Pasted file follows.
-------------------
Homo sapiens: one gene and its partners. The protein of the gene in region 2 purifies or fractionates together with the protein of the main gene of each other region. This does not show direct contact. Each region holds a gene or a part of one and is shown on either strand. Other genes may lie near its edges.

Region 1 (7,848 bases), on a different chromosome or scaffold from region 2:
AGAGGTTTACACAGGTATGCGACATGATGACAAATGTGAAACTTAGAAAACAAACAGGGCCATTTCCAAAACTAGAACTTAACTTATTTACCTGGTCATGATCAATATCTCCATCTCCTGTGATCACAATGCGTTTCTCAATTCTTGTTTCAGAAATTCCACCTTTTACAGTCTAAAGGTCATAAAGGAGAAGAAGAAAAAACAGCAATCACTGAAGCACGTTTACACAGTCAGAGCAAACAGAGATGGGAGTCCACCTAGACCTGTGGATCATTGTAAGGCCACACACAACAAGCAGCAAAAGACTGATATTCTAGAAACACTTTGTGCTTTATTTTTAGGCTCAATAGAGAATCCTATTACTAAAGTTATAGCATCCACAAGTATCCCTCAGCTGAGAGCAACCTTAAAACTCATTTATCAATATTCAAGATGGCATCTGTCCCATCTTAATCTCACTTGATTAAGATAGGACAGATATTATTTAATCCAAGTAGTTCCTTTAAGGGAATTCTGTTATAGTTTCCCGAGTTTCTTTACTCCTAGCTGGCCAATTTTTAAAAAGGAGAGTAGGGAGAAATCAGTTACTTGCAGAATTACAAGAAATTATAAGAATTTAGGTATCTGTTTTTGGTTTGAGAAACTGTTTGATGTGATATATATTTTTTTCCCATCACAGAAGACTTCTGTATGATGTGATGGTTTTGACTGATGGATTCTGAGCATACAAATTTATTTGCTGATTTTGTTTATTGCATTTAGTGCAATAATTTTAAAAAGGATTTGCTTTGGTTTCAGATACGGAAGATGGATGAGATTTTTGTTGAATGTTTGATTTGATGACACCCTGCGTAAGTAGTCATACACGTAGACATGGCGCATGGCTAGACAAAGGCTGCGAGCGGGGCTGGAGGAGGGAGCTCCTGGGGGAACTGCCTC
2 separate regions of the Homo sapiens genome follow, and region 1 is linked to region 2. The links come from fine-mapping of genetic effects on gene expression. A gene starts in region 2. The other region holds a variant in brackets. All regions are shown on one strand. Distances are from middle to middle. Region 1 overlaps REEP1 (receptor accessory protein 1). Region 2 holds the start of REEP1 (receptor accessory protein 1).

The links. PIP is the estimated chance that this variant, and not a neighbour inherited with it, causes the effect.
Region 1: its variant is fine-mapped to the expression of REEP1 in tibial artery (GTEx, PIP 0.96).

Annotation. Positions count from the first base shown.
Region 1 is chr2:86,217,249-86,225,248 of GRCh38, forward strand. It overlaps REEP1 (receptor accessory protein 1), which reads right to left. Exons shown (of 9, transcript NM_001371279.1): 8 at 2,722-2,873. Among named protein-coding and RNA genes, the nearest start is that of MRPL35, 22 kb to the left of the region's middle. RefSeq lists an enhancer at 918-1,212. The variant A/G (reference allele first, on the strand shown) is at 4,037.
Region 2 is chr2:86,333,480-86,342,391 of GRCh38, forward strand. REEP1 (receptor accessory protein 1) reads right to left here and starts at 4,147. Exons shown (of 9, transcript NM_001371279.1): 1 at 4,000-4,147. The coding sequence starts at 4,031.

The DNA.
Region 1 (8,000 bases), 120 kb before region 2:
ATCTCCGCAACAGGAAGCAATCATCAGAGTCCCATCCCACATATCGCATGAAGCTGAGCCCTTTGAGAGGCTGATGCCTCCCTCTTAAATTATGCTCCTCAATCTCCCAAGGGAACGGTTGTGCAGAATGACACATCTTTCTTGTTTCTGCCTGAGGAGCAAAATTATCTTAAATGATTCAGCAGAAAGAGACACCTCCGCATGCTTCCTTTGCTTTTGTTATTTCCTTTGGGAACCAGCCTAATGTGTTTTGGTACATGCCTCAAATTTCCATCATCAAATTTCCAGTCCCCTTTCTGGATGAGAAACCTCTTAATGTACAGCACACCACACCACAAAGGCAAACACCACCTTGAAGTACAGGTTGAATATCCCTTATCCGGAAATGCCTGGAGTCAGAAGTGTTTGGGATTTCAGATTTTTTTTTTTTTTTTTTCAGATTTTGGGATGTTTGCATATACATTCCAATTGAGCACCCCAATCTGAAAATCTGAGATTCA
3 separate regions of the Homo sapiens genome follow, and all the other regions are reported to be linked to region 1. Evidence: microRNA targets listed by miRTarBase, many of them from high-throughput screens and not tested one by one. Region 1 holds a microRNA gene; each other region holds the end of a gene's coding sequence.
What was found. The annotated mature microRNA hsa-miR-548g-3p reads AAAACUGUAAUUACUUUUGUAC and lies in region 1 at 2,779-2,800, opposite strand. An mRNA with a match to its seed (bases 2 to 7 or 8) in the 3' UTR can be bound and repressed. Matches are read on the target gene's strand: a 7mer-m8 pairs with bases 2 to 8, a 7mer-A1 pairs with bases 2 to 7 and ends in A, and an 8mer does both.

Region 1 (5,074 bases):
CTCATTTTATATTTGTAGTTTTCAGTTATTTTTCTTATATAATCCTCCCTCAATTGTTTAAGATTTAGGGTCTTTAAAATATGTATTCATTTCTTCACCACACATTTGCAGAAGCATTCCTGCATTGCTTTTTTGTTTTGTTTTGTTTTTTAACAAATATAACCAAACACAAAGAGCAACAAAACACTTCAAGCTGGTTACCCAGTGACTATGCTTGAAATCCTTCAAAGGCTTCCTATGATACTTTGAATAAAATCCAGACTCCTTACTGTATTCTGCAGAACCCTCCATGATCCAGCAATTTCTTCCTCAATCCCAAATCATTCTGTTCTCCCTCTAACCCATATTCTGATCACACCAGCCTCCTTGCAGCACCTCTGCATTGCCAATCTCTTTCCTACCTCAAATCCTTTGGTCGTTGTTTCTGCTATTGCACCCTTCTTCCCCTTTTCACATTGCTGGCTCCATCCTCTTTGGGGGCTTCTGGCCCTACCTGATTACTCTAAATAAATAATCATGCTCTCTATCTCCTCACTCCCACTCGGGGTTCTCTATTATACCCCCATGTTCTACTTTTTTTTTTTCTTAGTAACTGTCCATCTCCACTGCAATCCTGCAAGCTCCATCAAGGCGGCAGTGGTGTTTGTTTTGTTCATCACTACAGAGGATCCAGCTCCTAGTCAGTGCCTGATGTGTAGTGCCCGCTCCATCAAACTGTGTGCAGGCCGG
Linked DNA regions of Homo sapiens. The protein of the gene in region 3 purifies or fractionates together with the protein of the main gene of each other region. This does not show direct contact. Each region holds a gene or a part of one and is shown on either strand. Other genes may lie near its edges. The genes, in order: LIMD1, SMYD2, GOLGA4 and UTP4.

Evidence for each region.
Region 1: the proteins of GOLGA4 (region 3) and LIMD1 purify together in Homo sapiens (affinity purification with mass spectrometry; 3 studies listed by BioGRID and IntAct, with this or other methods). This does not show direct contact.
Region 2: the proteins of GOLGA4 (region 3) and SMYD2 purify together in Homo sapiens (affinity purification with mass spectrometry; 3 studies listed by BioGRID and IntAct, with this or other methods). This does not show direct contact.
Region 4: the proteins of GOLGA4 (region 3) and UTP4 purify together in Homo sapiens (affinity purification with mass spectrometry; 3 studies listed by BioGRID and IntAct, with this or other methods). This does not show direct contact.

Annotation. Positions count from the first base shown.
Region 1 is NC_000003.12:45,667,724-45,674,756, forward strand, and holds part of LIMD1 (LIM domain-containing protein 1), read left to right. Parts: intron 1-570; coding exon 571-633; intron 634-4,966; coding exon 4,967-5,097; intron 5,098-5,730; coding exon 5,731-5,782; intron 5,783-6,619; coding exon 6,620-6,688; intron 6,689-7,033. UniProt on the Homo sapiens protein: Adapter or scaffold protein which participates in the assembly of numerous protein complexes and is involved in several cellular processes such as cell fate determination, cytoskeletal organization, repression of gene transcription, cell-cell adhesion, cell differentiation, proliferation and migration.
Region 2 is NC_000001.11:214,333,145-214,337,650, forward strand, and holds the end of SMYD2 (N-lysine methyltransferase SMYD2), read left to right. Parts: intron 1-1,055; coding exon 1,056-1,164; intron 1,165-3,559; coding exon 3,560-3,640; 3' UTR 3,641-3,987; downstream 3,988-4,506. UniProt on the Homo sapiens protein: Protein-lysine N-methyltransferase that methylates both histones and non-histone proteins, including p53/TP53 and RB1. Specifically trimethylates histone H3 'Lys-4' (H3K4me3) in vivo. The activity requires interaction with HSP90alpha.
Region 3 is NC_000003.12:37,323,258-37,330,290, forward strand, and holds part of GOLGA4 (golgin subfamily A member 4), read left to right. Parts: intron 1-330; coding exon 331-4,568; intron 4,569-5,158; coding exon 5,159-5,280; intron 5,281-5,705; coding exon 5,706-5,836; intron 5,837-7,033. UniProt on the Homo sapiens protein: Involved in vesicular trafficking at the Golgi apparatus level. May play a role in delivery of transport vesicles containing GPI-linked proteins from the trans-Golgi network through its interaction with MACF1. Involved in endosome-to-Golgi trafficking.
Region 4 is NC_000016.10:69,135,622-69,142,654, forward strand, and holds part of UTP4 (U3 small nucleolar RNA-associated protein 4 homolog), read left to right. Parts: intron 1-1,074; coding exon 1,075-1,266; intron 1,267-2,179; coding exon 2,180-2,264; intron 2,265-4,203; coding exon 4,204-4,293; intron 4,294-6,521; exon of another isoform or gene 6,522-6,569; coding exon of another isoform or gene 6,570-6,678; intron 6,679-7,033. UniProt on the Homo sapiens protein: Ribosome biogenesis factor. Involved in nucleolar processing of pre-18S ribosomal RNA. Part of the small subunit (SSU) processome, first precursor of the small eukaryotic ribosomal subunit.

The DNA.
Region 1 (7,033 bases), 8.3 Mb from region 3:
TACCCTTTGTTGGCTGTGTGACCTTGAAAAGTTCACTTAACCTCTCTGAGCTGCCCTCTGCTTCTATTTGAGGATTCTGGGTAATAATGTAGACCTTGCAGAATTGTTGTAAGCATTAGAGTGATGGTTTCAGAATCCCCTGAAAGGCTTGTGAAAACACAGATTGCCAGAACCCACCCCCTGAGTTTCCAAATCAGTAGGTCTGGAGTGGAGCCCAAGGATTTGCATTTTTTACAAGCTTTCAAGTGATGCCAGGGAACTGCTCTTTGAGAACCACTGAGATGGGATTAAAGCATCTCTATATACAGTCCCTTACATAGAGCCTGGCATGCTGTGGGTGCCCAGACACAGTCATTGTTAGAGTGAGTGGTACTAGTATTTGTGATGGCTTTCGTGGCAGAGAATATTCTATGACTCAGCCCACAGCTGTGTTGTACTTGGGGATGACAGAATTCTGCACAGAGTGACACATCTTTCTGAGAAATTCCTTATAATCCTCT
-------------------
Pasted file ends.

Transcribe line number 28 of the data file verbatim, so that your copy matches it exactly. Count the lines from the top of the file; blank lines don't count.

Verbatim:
Region 1 (7,033 bases), 8.3 Mb from region 3: